We are back for another week of SB Nation Reacts fan polling. For this week’s edition, we are looking at the weekly confidence polling of the team overall, confidence in the pitching staff specifically, and then a couple of broad questions about no-hitters. Let’s get into it.
As one would imagine with the Red Sox playing so well, particularly compared to expectations, fan confidence in this team only continues to rise. They’ve been stuck in the 70s for most of this early portion of the schedule, but they finally got into B-territory after they continue to win ballgames. After this latest week (we should note these polls go out on Mondays, so this is a bit delayed) they are up to 80 percent. It’s a nine percentage point increase from last season, and puts them at 13th in baseball. Red Sox fans find themselves between fans of the A’s and the Rays.
Pitching Staff Confidence
We are still not even a month into the season, but I do think this qualifies as an increase in confidence given where the pitching staff was expected to be prior to the season. It’s still not a great rating — a true contender certainly wants to be more of a 50/50 type of staff — but having more people confident than not is an accomplishment.
As far as me personally, I have a hard time with this question as a binary. I think if I had to choose it would be no, because I think they have sort of built a lot of their success on a house of cards. I’m confident in Nathan Eovaldi and Eduardo Rodriguez, as well as Matt Barnes and Garrett Whitlock. But that’s not really enough for me to say I’m totally confident in the staff. But like I said, the binary option is kind of hard to parse. If it were, say, a scale of 1-10, I’d probably be like a five.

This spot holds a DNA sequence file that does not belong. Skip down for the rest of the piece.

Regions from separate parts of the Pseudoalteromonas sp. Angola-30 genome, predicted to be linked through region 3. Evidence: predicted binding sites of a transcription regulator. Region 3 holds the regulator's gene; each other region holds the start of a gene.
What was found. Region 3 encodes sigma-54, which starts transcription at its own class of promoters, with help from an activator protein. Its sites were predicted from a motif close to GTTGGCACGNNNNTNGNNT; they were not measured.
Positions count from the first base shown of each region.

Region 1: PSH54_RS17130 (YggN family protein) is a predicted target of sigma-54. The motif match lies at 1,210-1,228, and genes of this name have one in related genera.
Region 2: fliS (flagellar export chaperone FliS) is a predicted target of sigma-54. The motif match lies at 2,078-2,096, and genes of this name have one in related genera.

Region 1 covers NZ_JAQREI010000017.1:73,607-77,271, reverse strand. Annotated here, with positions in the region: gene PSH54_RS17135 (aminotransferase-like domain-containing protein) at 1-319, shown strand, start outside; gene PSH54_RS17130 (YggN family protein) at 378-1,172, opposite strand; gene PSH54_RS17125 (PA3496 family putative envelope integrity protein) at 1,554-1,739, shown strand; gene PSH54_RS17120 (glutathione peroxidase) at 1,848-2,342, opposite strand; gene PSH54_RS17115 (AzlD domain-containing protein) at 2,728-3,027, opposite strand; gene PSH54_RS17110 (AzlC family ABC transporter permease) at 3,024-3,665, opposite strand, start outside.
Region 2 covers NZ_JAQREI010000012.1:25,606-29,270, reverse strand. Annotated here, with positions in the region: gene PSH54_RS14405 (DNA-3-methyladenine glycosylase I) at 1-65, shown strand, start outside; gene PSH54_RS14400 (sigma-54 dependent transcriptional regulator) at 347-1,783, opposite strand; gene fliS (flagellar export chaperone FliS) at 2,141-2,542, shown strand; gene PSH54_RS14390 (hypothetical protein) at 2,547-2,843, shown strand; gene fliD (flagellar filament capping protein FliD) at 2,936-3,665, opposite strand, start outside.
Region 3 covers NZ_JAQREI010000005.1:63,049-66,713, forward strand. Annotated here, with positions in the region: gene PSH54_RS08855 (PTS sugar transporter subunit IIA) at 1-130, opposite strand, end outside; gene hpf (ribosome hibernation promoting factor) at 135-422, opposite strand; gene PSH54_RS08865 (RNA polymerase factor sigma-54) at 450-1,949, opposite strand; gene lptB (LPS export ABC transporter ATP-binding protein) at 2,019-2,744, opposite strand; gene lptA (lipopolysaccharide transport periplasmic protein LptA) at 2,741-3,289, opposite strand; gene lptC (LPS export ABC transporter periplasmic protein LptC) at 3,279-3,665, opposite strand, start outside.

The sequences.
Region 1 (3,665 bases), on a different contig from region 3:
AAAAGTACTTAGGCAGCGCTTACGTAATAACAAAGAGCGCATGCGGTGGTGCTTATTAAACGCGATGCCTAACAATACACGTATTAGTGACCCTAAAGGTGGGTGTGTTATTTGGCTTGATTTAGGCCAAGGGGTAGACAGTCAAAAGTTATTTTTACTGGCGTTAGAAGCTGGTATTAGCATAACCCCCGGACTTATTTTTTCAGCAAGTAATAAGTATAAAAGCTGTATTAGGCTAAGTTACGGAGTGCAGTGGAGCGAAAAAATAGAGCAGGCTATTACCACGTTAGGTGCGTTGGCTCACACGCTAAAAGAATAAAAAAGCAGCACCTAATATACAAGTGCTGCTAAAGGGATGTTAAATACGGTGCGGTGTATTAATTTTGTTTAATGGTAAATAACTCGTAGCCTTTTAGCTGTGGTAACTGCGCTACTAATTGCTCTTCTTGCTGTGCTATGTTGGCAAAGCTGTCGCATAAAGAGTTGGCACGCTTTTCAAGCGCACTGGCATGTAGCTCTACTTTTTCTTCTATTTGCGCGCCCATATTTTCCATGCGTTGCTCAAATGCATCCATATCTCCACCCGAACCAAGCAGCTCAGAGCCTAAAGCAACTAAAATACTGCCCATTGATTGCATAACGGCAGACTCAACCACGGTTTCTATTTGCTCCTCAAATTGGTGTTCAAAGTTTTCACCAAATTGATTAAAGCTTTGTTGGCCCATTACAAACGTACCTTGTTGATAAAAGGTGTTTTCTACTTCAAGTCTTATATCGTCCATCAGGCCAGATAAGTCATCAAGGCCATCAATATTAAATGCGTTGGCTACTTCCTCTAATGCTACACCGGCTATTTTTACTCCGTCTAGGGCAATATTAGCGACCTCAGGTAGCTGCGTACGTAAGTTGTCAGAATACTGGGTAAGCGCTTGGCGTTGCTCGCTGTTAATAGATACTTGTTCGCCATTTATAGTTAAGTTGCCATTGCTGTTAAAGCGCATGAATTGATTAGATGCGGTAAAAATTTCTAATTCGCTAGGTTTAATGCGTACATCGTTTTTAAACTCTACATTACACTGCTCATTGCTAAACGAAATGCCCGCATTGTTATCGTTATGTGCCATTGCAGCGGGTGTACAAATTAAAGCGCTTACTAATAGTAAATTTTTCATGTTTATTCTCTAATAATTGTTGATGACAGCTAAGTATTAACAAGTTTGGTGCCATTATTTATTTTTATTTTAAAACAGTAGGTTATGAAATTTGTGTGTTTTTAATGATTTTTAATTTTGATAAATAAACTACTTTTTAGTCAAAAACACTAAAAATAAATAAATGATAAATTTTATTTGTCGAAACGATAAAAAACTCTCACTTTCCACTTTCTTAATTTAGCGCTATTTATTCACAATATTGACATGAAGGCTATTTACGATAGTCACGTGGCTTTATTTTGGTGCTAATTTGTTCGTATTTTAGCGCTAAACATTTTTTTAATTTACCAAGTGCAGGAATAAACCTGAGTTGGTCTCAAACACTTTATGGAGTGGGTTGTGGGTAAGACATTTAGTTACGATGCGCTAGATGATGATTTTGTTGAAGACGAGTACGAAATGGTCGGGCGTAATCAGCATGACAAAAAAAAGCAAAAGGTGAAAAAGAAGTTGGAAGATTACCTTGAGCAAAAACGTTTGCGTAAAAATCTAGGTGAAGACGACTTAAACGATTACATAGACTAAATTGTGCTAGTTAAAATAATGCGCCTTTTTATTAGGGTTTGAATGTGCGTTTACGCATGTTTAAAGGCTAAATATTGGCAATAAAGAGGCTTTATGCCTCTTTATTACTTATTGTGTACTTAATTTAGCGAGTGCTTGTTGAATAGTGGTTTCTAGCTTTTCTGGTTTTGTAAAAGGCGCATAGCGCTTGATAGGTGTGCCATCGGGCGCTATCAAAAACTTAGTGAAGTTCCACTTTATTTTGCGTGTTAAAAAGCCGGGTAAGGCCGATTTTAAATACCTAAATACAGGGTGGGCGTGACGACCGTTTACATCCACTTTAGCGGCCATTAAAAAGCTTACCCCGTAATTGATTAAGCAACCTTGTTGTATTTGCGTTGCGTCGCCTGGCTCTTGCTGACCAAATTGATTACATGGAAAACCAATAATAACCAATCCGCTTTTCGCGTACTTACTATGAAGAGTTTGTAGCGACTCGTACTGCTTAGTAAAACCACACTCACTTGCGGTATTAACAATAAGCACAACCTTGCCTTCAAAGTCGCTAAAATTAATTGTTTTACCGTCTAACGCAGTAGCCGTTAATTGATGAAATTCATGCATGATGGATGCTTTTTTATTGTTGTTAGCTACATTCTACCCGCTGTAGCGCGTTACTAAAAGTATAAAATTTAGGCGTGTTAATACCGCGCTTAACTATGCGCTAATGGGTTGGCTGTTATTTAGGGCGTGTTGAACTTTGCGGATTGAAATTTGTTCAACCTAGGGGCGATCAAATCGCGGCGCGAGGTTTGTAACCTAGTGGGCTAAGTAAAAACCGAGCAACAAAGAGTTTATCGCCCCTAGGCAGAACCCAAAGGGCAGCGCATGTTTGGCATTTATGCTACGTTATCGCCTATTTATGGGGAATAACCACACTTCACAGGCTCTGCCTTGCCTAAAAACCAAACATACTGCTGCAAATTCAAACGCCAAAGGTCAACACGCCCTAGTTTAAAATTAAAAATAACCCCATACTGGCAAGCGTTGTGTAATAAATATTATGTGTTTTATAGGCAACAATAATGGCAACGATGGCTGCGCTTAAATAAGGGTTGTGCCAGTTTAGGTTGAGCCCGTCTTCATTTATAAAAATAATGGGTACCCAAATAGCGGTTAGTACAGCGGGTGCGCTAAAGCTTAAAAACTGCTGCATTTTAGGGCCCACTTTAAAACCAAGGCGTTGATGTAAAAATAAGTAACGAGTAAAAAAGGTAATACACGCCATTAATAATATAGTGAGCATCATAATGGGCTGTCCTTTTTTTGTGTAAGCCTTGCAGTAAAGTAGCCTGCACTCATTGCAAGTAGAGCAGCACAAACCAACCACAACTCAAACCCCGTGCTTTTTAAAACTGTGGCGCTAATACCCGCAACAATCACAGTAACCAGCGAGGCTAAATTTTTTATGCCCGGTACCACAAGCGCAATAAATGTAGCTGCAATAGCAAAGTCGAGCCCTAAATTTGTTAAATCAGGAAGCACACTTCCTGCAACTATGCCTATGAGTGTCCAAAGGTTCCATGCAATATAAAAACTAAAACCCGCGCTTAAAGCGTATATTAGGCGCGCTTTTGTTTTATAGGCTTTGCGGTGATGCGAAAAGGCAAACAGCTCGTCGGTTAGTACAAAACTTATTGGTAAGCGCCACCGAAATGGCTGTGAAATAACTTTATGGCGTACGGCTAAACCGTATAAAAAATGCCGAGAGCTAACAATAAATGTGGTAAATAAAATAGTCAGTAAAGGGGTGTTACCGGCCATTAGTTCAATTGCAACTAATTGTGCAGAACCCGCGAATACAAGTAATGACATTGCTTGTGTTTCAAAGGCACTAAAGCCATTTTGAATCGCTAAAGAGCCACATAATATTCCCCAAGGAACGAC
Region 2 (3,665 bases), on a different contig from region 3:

We’ve already seen a pair of no-hitters around the league in this early portion of the schedule, so it’s only natural we had a couple of league-wide questions relating to the accomplishment.
That this is even a question is preposterous to me. I know technically you can throw a no-hitter while not being that effective, due to walks and having good defense behind you. But come on. It’s still a cool accomplishment and something to celebrate.
To me the answer is nonexistent, so I guess I go five-plus given these options.
Error has to be tops here, and I’m actually surprised it wasn’t the highest vote-getter here. Unless it’s an error on the pitcher, it is by definition not the pitcher’s fault. My big gripe here is hit by pitch not being ahead of walk. For a hit by pitch, it’s only one offering that got away rather than four.